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Green Day: Is it a Bird? Is it a Plane? Never Mind, it's Only The Sentry

Print 'Green Day: Is it a Bird? Is it a Plane? Never Mind, it's Only The Sentry'Recommend 'Green Day: Is it a Bird? Is it a Plane? Never Mind, it's Only The Sentry'Discuss 'Green Day: Is it a Bird? Is it a Plane? Never Mind, it's Only The Sentry'Email Kelvin GreenBy Kelvin Green



Continuing Kelvin Green's on-going skewering examination of Marvel Comics' catalog of characters. In previous installments Kelvin has written about Hank Pym, Reed Richards, Scott Summers, Black Cat and Rocket Raccoon.

This month's column focuses on a character that DEMANDS the Kelvin Green treatment: The Sentry!







Ah, the Sentry. A product of that strange and exciting time at Marvel when they started taking creative risks, apparently all hopped up on adrenaline after barely surviving bankruptcy. This is the era that gave us Grant Morrison's* Marvel Boy and New X Men, as well as a new imprint aimed at bringing young readers back into comics. "Ultee-Matt" or something, I think; I don't recall how that turned out...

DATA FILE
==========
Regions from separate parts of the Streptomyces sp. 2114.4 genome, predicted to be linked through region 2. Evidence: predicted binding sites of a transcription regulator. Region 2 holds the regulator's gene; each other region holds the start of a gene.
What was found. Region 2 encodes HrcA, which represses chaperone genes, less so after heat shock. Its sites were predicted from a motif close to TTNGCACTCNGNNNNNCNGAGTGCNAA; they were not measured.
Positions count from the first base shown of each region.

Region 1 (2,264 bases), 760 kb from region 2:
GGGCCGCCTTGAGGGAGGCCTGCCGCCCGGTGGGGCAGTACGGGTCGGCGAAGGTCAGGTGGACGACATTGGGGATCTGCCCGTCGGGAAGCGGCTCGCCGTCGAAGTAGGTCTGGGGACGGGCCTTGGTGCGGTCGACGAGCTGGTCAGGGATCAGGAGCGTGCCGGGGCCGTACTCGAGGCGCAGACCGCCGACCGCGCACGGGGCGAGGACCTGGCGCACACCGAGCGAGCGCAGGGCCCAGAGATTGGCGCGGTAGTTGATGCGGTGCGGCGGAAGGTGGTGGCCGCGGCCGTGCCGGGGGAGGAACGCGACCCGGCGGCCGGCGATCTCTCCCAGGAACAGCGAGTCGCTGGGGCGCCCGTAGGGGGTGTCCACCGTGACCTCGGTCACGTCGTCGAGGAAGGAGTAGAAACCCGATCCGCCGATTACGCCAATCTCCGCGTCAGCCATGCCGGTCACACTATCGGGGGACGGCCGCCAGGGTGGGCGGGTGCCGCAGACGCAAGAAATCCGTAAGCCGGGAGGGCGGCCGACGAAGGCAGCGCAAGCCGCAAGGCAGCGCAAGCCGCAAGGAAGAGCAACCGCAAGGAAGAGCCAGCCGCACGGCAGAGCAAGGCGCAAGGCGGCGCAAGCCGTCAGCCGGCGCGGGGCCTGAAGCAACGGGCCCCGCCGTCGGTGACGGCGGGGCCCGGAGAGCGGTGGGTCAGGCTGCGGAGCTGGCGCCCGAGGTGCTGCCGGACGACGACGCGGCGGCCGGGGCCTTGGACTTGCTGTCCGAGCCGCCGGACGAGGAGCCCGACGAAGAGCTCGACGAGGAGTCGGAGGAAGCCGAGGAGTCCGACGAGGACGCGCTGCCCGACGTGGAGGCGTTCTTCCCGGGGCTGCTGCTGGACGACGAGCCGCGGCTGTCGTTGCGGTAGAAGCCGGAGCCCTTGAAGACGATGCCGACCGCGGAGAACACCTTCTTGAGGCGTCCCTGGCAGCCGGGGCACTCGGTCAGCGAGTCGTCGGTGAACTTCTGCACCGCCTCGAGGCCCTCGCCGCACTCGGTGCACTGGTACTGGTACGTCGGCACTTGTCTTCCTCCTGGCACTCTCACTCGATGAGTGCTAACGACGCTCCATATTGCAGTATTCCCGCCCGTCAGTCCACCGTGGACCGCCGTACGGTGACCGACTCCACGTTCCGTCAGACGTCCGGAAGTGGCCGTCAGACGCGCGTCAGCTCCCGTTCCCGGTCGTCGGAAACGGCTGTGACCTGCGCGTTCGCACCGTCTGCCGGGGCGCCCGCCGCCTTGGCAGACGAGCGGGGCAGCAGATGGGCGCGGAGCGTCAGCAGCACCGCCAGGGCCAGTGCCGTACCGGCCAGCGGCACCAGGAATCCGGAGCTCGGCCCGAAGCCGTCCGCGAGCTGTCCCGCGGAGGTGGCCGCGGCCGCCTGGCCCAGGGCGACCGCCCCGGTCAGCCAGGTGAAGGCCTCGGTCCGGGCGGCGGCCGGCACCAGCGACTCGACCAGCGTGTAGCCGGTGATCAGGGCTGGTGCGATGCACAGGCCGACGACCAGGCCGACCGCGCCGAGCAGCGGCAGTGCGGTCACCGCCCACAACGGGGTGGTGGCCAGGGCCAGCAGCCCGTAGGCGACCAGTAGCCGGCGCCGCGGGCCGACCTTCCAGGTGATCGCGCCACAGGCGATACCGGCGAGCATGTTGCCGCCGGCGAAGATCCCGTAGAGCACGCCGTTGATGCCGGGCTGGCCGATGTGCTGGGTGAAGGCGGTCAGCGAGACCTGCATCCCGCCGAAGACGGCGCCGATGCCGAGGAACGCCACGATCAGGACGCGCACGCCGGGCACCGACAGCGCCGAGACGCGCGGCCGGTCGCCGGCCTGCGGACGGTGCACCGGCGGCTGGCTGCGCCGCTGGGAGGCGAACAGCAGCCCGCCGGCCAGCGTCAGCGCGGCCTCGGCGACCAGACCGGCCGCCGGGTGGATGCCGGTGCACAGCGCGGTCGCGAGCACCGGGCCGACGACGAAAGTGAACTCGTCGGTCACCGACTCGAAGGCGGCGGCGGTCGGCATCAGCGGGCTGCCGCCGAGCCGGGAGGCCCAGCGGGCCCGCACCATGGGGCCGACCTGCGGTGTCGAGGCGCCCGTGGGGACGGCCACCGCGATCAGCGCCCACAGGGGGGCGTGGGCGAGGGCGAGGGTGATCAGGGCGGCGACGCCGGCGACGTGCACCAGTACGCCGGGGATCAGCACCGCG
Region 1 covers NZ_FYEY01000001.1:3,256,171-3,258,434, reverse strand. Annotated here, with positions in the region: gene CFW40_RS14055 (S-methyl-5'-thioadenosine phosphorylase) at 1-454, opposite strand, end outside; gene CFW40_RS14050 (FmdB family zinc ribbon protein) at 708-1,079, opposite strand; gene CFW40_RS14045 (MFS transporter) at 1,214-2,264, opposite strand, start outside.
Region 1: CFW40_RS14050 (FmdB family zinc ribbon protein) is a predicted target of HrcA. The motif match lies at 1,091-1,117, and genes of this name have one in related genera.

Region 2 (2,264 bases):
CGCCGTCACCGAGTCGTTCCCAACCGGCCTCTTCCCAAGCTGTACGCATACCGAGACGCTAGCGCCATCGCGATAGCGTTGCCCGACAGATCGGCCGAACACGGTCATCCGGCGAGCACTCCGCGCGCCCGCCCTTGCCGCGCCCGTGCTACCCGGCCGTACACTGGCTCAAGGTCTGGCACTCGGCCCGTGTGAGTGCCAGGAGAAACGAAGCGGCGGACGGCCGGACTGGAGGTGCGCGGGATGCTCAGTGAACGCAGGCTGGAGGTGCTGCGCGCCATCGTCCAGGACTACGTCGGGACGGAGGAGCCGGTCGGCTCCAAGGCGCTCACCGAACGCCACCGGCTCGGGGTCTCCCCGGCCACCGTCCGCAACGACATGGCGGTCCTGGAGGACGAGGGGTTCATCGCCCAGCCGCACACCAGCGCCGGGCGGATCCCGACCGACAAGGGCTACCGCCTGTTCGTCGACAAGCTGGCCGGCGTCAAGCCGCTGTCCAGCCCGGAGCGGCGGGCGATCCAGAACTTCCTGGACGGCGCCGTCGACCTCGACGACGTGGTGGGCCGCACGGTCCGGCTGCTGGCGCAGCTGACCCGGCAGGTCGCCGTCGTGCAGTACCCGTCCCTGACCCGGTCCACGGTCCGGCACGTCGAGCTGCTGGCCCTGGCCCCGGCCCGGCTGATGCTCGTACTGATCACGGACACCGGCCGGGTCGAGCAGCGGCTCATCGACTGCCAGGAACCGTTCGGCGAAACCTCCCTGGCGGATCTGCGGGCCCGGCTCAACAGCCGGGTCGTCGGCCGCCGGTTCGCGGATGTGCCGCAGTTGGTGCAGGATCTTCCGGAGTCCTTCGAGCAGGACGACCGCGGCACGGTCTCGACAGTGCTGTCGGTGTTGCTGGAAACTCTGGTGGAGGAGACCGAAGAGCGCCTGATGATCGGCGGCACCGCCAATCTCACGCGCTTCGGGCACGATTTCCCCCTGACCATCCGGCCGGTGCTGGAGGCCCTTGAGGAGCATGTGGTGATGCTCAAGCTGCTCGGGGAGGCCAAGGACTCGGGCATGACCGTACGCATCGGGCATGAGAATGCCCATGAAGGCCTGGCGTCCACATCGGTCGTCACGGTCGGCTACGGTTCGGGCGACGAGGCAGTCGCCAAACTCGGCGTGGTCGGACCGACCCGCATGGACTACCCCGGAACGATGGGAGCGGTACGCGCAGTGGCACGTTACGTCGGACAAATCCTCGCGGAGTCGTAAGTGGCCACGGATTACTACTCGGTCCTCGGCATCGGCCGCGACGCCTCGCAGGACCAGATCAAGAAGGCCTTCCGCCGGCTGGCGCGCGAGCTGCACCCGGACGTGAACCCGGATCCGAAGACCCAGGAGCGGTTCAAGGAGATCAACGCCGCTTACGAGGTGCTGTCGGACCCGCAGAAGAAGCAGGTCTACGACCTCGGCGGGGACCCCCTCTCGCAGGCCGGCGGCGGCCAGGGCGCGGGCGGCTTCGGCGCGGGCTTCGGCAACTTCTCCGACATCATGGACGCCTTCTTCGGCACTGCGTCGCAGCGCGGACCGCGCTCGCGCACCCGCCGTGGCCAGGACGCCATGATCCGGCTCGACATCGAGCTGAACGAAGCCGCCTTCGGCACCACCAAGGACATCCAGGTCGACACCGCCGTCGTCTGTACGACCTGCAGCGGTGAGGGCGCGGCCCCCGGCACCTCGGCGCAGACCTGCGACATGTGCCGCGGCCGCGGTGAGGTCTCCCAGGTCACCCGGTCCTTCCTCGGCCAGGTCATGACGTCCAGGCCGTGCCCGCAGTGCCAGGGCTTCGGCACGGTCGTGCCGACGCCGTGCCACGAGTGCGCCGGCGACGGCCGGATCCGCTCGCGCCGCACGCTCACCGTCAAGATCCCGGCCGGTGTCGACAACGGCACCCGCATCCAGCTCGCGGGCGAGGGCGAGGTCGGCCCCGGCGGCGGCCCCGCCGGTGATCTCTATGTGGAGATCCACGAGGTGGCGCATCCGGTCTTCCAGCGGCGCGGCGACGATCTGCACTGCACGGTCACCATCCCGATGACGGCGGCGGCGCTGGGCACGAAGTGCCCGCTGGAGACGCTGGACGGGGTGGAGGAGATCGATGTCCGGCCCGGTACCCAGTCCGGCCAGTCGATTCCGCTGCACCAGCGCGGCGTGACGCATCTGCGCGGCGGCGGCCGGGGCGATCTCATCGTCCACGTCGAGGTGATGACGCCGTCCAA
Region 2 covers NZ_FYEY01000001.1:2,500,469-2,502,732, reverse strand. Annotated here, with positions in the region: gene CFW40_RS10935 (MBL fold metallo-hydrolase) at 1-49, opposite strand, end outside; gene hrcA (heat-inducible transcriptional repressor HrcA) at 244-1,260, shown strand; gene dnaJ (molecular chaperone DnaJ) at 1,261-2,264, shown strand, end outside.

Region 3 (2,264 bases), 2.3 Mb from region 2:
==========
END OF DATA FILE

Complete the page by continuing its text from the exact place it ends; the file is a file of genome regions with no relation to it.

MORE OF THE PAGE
Anyway, there was also this odd little miniseries, claimed by Marvel to be a lost Stan Lee project from before Fantastic Four #1, polished and updated for the modern era. This astonishing bit of comics archaeology was backed up by Wizard, a scholarly journal well known for its journalistic thoroughness.


Really, how did anyone fall for this nonsense? Considering that Stan usually has all the subtlety of an H-Bomb, even he's not that obvious; his boss told him to rip-off DC's Justice League and he instead delivered the Fantastic Four, so the suggestion that he just took Superman and changed absolutely nothing but the costume and the colour of his hair must have surely raised eyebrows? No? Really? What is wrong with you people? But I digress. I'm not here to deconstruct the hoax surrounding the Sentry, but rather to put the boot into the character himself, and there are fewer more deserving** than this confused and useless non-concept.

I actually do quite like the original Sentry series, despite the hoax. Jae Lee's art is really quite strong throughout, and there is a palpable sense of doom and inevitable tragedy running through the story; this last is particularly notable, because no writer since, even Paul Jenkins himself, has managed to wring the barest smidgeon of pathos out of the character, but we actually cared for him in his first outing. Aside from that, the initial series established one thing in particular, which will require further elaboration.

Spoilers for a series published nine years ago follow! /* /g,">");l[i].setAttribute("href","mailto:"+t.value);}}catch(e){}}}catch(e){}})(); /* ]]> */